Contributor Executive Director Brady Banks and Managing Editor Amelia Ferrell Knisely recently traveled to Manchester, U.K., to attend the International Network of Street Paper’s 2017 Global Street Paper Summit. The conference, held annually around the world, brings together hundreds of street paper employees in an effort to provide support to papers, celebrate successes from the past year and learn about increasing vendor services and paper sales.
This year, 127 delegates from 54 street papers in 28 countries gathered from Aug. 22-24. The summit was hosted by Big Issue North, a street paper based in Manchester.
Along with educational workshops and keynote speakers, the summit also included the INSP Awards 2017. The Contributor was nominated for five awards, including:
Best Vendor Contribution – “When a Hotel is Your Home” by Vicky B. (see pg. 3);
Best News Feature – “Tomatoes: A War Story” by Amelia Ferrell Knisely;
Best Cover – “Yankee Doodle Disaster” designed by Michael Nott;
Best Campaign – #Boss Not Bum;
and Best Online Presence – new website launched in fall 2016.
“It is an honor to be a part of a broad network of committed, intelligent individuals and organizations like I’ve found at INSP," Banks said. “In so many ways, our peer papers and magazine examples inform and inspire our work at The Contributor as we press forward on becoming a stronger social enterprise.”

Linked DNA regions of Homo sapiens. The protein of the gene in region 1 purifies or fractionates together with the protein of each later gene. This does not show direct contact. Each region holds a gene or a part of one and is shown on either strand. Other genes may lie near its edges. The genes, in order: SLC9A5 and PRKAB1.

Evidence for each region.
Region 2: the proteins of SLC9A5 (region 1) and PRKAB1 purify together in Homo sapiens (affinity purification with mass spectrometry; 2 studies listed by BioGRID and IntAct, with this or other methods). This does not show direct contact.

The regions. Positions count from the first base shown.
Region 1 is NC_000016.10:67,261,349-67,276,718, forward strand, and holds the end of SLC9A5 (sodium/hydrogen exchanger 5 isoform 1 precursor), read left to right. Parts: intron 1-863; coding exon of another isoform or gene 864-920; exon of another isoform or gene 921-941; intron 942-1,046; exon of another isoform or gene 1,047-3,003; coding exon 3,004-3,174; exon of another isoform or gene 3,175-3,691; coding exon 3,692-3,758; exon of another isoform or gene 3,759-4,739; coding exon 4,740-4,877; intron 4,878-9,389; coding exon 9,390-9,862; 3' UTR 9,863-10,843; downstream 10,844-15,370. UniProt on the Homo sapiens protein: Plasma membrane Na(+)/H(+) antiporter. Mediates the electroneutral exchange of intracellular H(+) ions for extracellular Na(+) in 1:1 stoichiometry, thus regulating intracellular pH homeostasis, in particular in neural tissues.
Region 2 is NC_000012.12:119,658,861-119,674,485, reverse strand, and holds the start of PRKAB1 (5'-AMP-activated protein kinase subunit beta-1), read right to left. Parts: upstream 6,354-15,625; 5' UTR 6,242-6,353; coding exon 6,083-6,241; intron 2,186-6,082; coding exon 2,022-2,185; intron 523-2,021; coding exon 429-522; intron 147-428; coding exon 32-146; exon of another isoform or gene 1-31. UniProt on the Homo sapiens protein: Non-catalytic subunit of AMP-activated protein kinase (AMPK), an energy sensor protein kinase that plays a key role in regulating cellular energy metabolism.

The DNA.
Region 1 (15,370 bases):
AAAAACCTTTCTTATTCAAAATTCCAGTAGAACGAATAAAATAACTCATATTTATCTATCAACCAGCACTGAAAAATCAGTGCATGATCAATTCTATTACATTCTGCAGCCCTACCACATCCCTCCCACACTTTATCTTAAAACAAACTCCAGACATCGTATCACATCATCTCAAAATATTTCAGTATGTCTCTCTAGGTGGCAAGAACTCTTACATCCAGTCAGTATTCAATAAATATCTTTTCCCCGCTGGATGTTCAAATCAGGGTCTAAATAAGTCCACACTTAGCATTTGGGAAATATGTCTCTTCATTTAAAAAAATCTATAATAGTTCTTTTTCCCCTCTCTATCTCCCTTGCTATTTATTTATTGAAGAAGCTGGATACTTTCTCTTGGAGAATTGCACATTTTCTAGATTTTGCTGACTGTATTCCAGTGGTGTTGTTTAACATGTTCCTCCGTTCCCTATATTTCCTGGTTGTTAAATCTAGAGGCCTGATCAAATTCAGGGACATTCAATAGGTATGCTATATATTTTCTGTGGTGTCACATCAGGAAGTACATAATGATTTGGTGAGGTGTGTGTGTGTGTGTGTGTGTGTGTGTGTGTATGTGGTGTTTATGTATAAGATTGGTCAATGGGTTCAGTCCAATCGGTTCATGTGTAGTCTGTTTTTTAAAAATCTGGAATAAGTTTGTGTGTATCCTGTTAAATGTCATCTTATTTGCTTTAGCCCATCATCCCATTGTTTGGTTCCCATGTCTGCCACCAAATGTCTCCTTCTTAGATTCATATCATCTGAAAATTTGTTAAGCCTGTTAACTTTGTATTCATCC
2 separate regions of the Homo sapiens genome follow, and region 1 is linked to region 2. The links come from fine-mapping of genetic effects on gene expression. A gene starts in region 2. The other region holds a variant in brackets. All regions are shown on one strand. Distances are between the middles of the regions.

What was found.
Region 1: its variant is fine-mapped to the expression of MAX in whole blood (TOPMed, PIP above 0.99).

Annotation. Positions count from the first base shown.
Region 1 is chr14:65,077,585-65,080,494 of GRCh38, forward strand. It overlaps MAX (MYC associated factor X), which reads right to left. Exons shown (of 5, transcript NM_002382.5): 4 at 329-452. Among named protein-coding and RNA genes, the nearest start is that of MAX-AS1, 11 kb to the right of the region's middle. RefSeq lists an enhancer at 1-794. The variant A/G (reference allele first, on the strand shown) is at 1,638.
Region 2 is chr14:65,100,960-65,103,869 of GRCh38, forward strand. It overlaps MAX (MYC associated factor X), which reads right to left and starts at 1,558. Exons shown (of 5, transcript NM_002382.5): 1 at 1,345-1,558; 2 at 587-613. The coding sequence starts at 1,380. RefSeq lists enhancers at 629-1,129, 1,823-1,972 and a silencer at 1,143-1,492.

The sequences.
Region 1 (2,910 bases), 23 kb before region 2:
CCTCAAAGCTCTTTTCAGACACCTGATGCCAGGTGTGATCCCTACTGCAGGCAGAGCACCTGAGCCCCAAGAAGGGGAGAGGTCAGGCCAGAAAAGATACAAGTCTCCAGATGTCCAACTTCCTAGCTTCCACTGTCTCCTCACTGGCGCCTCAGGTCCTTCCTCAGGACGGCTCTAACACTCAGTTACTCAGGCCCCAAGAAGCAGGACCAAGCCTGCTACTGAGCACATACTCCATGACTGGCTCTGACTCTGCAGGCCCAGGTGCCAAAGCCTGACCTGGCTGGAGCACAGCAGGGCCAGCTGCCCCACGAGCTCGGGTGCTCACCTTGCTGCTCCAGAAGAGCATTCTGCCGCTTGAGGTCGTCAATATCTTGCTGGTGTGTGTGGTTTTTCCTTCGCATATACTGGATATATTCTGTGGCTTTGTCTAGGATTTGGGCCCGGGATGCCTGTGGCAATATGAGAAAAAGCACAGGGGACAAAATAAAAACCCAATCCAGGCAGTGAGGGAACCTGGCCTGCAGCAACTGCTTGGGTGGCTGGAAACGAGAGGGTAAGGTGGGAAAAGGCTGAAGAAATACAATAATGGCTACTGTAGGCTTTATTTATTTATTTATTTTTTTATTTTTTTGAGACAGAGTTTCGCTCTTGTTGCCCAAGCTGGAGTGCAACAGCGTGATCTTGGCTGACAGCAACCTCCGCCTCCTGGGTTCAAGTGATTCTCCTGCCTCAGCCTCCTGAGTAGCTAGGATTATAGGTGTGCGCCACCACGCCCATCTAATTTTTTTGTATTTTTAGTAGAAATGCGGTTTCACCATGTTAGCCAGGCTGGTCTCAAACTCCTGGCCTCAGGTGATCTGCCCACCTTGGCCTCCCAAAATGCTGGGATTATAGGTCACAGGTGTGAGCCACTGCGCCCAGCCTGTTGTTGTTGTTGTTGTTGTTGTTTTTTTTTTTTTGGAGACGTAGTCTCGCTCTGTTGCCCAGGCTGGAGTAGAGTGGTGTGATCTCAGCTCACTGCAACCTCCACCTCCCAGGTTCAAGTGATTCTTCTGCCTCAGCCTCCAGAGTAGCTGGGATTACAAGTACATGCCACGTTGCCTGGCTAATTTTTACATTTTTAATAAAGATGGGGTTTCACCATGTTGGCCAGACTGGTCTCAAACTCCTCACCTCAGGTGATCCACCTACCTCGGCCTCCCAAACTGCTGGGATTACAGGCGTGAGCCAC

“The 2017 summit was an incredible opportunity to meet people from around the world, and around the U.S., working to give a voice to the voiceless,” Ferrell Knisely said. “I walked away with new friends, a network of support and inspiration for making The Contributor a better product for our vendors and readers.”
The event concluded with a sold-out fundraiser at the iconic O2 Ritz Manchester featuring acclaimed musician Frank Turner. The event, open to the public, benefited Big Issue North and INSP.
Next year’s summit will be hosted by Surprise in Basel, Switzerland.
INSP, launched in 1994, is made up of 110 street papers in 35 countries, published in 24 languages. Over the last year, more than 27,000 people have earned an income by selling a street paper.